This week is no different. I found the author Rebecca Harrington through her hilarious series in NY Mag in which she trials the different almost always crazy diets of the stars. It's got everything - bizarre mixes of sour cream and cottage cheese (why, the seventies, why?), poking gentle fun at the stars, and loving Gwenyth the way she should be loved. I then read her novel, Penelope, which I liked a lot but did not love (which, by the way, is better than many of the books I read, which so often bore, infuriate and frustrate me that if I added up the first 50 pages of books I then either threw at the wall or calmly returned to the library, I'd read about 300 books a year). I periodically kept checking the NY Mag series and it was with delight that I discovered Harrington would be writing a book based on her adventures in celebrity dieting.
"Yipee!" I said, and immediately requested that my lovely local library purchase a copy. They did, and I impatiently waited for it to arrive, refreshing the "reservation" screen every time I hit a roadblock in my own writing (read: quite often). The "your item is in stock" notification came in, I picked up the book and I was kind of disappointed.
Firstly, the book is tiny.
It's just slightly taller than a DVD case but a bit thinner. Not very substantial in modern publishing terms.
The opening was great:
I have always noticed diets. Diets are everywhere. You can't be a woman and not think you need to go on a diet or get a face transplant. Preferably the face of a famous person so that you can never get lost. But noticing diets is completely different from doing many of them in succession. Who would do that? Me. Here is the story.
The premise of the book is that Harrington purchases a celebrity's diet book (or that of their personal chef) as well as the book/DVD of their exercise plan. The first one is Gwenyth's, which is (unsurprisingly) completely fab and incredibly ridiculously expensive. The celebrities go from Classic Hollywood (Greta Garbo was a notorious calorie counter who followed fad diets her entire life; she ate a ridiculously disgusting celery pie), Classical-ish Hollywood (Elizabeth Taylor is "an excellent broad with really bad taste in food") through to modern hardcore dieters like Elizabeth Hurley ("I wish I could stop finding diets that Liz Hurley has done. Then I could stop this nightmare" - Harrington only lasted four days following Hurley's punishing routine). It's really funny! Harrington is able to effectively identify the ridiculousness of celebrity lifestyles while gently and affectionately poking fun at the celebrities and those of us who emulate their lifestyles. The thing is, it's just her NY Mag series printed in a book. Other than a few extra celeb diets (maybe three or four?), there's nothing in here that I couldn't get from the mag itself. So, I would absolutely recommend this book, but I would also find it hard to explain why they should pay for content that they can just get for free from the Internet.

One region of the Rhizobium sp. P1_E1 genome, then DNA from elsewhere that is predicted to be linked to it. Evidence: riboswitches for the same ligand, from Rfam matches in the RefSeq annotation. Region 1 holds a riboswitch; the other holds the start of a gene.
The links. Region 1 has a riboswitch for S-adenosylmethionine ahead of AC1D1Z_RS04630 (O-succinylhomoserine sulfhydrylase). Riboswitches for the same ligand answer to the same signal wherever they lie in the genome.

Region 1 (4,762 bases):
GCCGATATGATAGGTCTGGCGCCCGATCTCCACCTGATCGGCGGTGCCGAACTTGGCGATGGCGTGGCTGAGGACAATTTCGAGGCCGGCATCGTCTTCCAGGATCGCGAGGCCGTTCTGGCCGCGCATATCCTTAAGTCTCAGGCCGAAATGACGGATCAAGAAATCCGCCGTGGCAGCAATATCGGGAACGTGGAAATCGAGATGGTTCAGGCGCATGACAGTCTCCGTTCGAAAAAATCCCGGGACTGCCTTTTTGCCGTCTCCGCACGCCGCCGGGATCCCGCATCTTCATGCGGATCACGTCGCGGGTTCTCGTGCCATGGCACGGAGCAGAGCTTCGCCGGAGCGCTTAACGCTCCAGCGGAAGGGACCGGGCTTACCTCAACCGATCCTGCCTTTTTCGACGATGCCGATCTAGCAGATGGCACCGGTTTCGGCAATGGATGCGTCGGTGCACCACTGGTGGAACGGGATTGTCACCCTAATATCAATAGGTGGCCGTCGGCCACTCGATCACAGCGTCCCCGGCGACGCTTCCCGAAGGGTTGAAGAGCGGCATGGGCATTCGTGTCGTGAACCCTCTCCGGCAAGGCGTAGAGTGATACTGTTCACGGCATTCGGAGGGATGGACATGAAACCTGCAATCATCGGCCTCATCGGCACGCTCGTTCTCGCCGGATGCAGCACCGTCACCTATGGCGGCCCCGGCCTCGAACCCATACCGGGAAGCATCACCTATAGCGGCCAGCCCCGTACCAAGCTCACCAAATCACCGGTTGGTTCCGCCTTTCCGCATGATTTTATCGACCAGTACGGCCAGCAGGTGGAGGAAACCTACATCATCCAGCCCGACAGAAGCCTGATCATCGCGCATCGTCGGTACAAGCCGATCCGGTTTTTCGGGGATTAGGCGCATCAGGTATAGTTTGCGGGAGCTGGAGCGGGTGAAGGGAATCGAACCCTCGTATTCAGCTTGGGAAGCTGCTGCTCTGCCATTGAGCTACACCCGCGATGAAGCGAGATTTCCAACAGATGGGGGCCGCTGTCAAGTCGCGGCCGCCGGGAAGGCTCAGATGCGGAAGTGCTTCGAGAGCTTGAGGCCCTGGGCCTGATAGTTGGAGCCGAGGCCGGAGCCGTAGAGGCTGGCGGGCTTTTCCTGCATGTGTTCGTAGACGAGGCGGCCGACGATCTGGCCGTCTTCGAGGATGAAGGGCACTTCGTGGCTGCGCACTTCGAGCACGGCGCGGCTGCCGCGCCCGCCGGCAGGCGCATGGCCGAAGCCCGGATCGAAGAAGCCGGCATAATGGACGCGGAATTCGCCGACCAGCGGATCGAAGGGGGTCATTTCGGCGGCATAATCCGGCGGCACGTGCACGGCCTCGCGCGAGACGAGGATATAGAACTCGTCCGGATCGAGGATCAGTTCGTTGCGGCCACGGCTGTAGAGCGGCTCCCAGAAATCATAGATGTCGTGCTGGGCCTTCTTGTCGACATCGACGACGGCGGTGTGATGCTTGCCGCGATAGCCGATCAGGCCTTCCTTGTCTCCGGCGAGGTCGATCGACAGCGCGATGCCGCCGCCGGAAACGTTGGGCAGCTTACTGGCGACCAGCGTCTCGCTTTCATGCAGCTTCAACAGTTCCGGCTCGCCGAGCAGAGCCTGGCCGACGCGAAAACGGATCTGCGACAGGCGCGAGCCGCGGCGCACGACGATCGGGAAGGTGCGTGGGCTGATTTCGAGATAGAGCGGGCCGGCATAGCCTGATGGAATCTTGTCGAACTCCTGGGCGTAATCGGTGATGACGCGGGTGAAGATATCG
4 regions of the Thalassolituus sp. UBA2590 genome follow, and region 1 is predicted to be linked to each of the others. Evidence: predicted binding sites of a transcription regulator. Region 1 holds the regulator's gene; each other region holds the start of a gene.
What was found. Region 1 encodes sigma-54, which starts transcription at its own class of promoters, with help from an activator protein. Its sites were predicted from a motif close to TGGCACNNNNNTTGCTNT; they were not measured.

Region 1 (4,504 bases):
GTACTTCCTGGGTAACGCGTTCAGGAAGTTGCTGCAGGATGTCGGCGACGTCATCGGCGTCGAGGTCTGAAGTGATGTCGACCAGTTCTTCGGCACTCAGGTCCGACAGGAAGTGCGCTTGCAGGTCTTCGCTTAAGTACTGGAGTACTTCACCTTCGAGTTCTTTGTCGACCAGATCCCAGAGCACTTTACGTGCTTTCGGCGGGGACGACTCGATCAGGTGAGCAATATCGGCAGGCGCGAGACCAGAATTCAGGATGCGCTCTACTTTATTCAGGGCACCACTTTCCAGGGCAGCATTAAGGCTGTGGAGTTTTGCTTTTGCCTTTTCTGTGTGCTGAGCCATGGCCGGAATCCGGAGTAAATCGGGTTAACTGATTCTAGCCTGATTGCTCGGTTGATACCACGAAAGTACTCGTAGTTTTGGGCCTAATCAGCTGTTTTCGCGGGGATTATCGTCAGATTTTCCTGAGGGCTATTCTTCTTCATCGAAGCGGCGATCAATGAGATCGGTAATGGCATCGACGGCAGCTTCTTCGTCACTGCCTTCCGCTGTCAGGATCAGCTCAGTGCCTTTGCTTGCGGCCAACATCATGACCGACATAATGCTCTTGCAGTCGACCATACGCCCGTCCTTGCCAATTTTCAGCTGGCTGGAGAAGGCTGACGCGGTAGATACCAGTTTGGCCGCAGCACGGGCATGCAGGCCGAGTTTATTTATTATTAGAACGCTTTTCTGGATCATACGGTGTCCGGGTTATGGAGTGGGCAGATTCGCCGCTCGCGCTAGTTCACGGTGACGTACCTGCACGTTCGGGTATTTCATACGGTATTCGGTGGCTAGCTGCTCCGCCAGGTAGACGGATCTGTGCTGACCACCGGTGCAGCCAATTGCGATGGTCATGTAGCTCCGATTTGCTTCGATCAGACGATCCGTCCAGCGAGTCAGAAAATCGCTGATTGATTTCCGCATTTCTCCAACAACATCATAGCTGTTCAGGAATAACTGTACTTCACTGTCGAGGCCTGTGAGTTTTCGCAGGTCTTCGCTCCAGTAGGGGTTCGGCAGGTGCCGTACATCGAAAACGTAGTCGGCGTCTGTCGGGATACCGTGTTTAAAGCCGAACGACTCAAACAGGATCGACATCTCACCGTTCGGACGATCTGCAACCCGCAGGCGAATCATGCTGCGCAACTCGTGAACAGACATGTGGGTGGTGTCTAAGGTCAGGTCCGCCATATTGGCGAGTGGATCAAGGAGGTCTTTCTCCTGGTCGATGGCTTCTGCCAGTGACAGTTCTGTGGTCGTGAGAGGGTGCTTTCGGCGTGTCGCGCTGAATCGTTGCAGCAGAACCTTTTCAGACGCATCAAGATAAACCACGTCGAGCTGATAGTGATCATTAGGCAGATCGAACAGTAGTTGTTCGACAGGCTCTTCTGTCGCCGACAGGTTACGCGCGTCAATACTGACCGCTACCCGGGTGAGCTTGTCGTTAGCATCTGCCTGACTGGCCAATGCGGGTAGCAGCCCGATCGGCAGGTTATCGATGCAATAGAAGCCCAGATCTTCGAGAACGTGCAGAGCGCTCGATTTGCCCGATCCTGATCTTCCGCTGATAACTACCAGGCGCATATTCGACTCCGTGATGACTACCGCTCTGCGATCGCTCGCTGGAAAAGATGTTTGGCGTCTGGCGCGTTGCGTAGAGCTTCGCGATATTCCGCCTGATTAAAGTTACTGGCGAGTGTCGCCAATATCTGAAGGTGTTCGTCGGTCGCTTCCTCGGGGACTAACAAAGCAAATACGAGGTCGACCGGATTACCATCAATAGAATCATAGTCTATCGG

Finally, one thing that I found really disconcerting was the typesetting of the book. There were really huge gaps between each paragraph:
Usually that indicates a new section but it didn't here - they were all consisently that size. It was weird and annoying.
Overall, a funny book but with some major flaws. Three stars, but Rebecca, I would come to any of your dinner parties any time! Let's be friends :)